sat 21/05/2022

10 Questions for Performer Seth Kriebel | reviews, news & interviews

10 Questions for Performer Seth Kriebel

10 Questions for Performer Seth Kriebel

Rising star of the interactive theatrical experience explains where he's coming from and what he's up to

Seth Kriebel, 45, is a performer, much of whose work involves audience participation. He is bringing the show A House Repeated to the Brighton Festival 2018 between 6th and 11th May. Of American origin, born and raised near Philadelphia, Kriebel moved to the UK in 2001 and, over the last few years, has achieved increasing profile and success with shows such as Beowulf, The Unbuilt Room and We This Way.

THOMAS H GREEN: Was your background in the States arts-orientated?

SETH KRIEBEL: This is always difficult to try and contextualise for a British audience. Where I’m from is roughly equivalent to Lancashire, in that it’s full of straight-talking working people, so mine wasn’t a particularly arts and culture household, but it wasn’t anti that either. The arts just didn’t figure that much.

What pushed you in the direction your career went?

I should clarify that I don’t in any way consider myself to be an actor. Actors tend to pretend to be other people. They play a character whereas the first thing my co-performer, Zoe Bouras, and I do when we walk on stage is announce, “Hello, I’m Seth, hello, I’m Zoe” so we’re performing but we’re not acting. This particular show came out of the fact I liked games when I was a teenager in the early Eighties. I liked computer games before the era of graphics so it was all text. All of the action and environments happened in your imagination. It was very much like reading a book, but it was interactive and the consequences of your decisions would unfold. The show I’m bringing to the Brighton Festival is very directly an attempt to capture that experience live.

When you were in the States, were you also involved in performative arts?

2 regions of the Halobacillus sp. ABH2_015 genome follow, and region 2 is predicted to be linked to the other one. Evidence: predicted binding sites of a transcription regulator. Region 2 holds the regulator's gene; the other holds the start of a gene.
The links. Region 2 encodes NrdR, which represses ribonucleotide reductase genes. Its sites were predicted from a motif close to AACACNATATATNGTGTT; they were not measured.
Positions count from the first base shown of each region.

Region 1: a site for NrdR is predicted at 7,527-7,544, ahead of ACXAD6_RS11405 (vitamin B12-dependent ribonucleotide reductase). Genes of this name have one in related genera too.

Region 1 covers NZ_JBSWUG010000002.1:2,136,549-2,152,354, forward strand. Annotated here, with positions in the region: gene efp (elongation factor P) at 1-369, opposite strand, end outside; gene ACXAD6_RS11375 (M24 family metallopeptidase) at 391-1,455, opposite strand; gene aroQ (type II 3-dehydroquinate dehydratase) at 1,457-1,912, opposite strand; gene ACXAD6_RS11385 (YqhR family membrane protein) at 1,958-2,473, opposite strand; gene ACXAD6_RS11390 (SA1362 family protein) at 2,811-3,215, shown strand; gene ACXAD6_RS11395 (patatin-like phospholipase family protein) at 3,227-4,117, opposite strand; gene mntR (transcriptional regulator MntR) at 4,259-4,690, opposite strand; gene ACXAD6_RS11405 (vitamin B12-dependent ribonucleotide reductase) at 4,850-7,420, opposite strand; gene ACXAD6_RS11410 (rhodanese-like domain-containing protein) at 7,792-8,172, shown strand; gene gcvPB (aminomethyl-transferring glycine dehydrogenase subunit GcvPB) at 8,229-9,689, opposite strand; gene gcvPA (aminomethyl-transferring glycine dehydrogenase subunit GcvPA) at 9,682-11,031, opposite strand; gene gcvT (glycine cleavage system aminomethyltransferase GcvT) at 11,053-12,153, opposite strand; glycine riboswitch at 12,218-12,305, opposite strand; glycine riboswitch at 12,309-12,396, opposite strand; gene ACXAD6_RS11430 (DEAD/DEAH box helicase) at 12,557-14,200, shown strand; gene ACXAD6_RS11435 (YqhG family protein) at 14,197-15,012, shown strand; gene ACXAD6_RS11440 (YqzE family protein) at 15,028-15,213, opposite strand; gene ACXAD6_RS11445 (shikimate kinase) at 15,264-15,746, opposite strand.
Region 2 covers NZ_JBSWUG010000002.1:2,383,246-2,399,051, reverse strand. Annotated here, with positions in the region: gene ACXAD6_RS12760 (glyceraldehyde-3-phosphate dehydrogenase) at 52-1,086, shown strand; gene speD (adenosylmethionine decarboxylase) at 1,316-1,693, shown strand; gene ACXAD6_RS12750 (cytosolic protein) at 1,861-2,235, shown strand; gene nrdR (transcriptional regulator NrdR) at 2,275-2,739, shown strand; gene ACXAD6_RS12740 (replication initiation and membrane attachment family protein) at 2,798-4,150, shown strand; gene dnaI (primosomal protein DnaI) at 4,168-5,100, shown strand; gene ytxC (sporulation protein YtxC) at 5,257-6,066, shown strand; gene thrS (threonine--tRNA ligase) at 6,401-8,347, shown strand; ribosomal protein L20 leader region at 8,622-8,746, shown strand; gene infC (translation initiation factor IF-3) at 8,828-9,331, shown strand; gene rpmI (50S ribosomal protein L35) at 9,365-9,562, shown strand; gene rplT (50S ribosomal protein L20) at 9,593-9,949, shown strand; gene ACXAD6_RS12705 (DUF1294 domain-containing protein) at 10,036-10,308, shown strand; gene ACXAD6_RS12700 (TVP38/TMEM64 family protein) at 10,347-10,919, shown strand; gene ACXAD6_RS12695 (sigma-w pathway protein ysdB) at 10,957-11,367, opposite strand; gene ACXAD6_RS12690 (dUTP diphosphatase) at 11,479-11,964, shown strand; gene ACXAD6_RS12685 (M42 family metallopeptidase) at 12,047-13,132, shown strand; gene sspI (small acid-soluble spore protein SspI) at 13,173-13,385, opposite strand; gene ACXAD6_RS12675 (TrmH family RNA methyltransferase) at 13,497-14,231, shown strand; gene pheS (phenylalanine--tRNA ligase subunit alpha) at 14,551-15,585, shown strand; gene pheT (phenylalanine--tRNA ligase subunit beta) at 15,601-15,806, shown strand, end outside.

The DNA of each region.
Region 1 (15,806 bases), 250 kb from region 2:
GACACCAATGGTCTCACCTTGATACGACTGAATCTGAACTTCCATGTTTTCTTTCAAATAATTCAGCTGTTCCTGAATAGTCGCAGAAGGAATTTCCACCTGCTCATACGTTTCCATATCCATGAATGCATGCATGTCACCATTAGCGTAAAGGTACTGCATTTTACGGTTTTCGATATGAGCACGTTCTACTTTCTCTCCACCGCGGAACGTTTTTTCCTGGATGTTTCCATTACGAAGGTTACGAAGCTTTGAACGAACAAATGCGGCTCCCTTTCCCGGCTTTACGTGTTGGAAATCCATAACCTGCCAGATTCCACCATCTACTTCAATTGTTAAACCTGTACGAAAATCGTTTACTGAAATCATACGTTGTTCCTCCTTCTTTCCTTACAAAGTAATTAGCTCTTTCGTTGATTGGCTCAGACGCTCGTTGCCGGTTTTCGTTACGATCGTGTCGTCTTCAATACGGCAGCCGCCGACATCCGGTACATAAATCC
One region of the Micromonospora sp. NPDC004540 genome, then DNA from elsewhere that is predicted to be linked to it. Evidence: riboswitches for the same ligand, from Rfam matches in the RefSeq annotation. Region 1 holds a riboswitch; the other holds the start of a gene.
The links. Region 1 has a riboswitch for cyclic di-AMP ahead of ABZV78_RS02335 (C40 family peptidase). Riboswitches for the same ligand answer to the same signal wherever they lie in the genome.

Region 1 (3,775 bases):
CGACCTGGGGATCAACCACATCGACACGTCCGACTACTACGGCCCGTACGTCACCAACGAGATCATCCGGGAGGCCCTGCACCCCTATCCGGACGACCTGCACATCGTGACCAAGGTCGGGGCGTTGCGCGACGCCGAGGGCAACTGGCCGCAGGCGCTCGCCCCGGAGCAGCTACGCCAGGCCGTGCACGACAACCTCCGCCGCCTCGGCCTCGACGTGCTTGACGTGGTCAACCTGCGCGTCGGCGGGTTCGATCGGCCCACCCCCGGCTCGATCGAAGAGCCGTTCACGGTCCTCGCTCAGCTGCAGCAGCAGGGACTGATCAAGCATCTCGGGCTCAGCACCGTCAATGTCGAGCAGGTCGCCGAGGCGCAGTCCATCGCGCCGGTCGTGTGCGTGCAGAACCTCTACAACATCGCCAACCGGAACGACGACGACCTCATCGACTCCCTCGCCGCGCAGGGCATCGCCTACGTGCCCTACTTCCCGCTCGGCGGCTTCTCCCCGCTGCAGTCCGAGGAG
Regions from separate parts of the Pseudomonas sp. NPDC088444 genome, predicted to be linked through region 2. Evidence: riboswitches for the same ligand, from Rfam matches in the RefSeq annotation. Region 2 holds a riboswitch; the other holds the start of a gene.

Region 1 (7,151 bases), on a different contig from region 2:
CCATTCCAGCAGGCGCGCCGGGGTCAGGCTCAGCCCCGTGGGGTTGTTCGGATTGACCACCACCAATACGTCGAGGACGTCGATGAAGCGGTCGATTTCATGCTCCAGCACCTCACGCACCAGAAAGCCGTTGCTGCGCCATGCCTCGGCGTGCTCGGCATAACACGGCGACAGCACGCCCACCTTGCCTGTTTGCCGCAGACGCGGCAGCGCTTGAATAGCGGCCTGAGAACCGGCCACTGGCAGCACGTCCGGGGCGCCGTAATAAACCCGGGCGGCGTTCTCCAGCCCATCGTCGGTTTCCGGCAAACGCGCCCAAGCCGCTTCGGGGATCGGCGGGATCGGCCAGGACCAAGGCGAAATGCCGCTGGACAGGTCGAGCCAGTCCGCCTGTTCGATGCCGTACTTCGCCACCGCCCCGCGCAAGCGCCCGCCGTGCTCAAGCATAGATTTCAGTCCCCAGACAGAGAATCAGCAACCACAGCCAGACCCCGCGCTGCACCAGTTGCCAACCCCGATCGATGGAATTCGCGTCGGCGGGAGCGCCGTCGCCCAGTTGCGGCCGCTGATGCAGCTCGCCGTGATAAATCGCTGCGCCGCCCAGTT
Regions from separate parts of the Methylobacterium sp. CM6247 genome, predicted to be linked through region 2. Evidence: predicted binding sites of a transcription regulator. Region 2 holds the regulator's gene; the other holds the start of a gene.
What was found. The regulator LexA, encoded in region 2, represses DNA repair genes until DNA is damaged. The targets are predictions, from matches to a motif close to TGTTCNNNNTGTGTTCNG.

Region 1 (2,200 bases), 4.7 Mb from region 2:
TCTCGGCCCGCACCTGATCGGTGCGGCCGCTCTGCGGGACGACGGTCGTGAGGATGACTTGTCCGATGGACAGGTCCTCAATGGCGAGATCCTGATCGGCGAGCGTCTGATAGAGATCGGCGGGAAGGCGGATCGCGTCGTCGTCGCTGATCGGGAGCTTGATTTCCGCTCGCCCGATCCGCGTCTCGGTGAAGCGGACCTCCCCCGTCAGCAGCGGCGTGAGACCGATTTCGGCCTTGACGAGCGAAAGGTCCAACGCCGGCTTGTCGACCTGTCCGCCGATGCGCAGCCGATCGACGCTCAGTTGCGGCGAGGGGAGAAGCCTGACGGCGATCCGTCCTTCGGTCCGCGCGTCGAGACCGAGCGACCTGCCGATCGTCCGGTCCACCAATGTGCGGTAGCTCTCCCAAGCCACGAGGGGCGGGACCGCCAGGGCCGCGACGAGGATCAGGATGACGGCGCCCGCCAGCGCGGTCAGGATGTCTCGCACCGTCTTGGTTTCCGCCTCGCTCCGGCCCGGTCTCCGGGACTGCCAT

Not so much. My training was actually in film, so I was in film and television. Then I met my wife, moved over to Brighton with her job, phased out the film and TV and moved into the arts. For nine years I ran a company, Rules and Regs, which produced residencies for artists, so they could develop and try new things. It tended to be towards the performance side, whether visual art or a painter doing whacky experimental stuff. That kind of crossed me into doing my own stuff.

What are your thoughts on Brighton?

I love it, a great place to live. I wouldn’t live anywhere else in the UK. There’s always lots of energy and lots of stuff going on. It doesn’t feel huge and overwhelming like London can, but it’s close enough to London so you can access all the world-class things London has. Locally we have loads of amazing things too, but it’s still a place you can walk across in about an hour, and you’re always bumping into people you know so it has a neighbourly feel, with the energy of a city.

How many nights a week do you hit the town, then?

Zero, because I have a child.

A baby?

Not any more, she’s actually shockingly old now. When I look at her I go “[SHRIEKS]” and say, “When did you grow up?” But I’m, just sort of emerging from that younger child cocoon.

What was your favourite vintage video game?

I knew you were going to ask that but I don’t have one because I always played these games at my friend’s house. I didn’t have a computer, so I don’t remember the names of these different games. I just remember that feeling of looking at live glowing green text on a black background and how that could evoke such an amazing world to explore.

There were also books where you could choose your own story, weren’t there?